Michael Ian Black
Michael Ian Black, 38-who lives in Redding with his wife and two children-is a member of the innovative comedy troupe The State (stars of a beloved '90s MTV series), a tireless blogger and Twitterer and a fabulous poker player (known to ante up for charity). His most recent venture: the Comedy Central series "Michael & Michael Have Issues," co-starring State compadre Michael Showalter.
I wanted to start by asking you about the new State DVD retrospective. Are you happy with the way the package turned out?
Well, I haven't really looked at it. I mean, I've seen it, and I have it, but it's still in cellophane. I think the cellophane makes it look really classy, and like something you might buy in a store.
It's interesting that the set includes a disclaimer that the music used in the shows is not the music from the original broadcasts. The fans on Amazon seem terribly upset.
I hope they understand that to license music costs hundreds of thousands, if not millions of dollars.
I guess they expected you to go bankrupt for the cause.
It wasn't our money; it was MTV's money. And they're already bankrupt, at least creatively.
The troupe had a live reunion last January.
We got together in San Francisco because we had started writing sketches for a movie, for which the financing didn't come through as quickly as we hoped. So we decided to try out some of the material for fun, at an event called Sketchfest. We hadn't performed together in nearly 10 years, and hadn't done a show of all-new material in longer than that. So it was just a fun way for us to get together and hang out.
So the movie is still in "wait and see" mode?
Well, now it seems like Paramount/MTV and Comedy Central may be getting involved, but they're waiting to see how the DVD sells. If they feel like there's an audience, they'll go ahead and give us money. If not, probably not.
I was a big fan of your previous Comedy Central show, "Stella." I had heard that there was also a movie being planned for that.
Well, only in our minds. It would be very hard to persuade an executive to bankroll a movie starring people who aren't very famous that's based on a show that didn't succeed. Not to say that they won't, but I think it's unlikely.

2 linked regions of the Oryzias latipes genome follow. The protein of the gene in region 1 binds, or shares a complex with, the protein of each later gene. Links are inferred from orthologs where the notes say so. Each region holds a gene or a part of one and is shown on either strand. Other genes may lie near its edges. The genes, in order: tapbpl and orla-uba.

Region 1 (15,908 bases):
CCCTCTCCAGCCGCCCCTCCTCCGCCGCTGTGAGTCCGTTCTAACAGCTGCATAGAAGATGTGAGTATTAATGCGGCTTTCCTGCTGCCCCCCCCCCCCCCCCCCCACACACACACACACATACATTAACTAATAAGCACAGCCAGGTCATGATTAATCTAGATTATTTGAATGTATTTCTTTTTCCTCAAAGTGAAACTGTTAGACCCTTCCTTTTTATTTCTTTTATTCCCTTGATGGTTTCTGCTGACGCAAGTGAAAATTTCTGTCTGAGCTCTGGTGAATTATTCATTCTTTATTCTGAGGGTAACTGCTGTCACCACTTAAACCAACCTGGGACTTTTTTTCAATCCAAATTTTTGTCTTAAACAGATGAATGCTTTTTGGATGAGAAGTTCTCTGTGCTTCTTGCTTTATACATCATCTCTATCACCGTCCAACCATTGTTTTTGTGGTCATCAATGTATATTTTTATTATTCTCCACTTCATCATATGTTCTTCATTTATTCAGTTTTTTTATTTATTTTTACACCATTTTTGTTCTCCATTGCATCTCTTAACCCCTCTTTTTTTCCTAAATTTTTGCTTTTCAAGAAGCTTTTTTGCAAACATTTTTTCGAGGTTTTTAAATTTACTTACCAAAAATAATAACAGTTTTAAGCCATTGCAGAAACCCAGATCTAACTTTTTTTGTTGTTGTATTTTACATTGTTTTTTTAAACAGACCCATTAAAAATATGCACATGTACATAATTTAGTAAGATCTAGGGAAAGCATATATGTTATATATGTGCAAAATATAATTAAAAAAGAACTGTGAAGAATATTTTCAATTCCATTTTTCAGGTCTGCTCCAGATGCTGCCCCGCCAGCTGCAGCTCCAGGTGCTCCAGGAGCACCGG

"Michael & Michael" reminds me of "The Larry Sanders Show." How did the concept come about?
Both Michael Showalter and I were interested in doing something in which we were playing truer versions of ourselves. We also wanted to incorporate sketches, because we hadn't done that in awhile and it seemed fun. I think we're good at that. It was just a result of figuring out how to combine both those things in a way that Comedy Central could get behind. They're generally supportive people, because I think a lot of them smoke a lot of pot. They're very mellow over there.
Do you see more popular potential for "Michael & Michael" than "Stella"?
Both of us hope the show will find a larger audience. All three of us-including David Wain-were incredibly proud of "Stella." We thought it was very funny and smart and all the things we wanted it to be, but at the same time we recognize that for some viewers it may have been a little too obtuse, surreal and abstract. So we tried to tone that down for this show and make it more accessible, while keeping our sense of humor. Whether we succeeded or not, I don't know.
I gather no decision has been made as to whether this show has a future beyond the first seven weeks.
That's not uncommon. You can wait for sometimes months after a show originally airs before network executives make up their minds. They have that right.
When I mentioned I was going to interview you, several people said, "He's very likable."
And do you find that to be true?
So far. But I wonder if you think it's the right adjective to describe you.
Well, it's better than the alternative, "not likable." It seems to me you're either likable or you're not. But you can be likable in addition to other things: charming, gregarious, handsome . . .
I always liked the word "gregarious."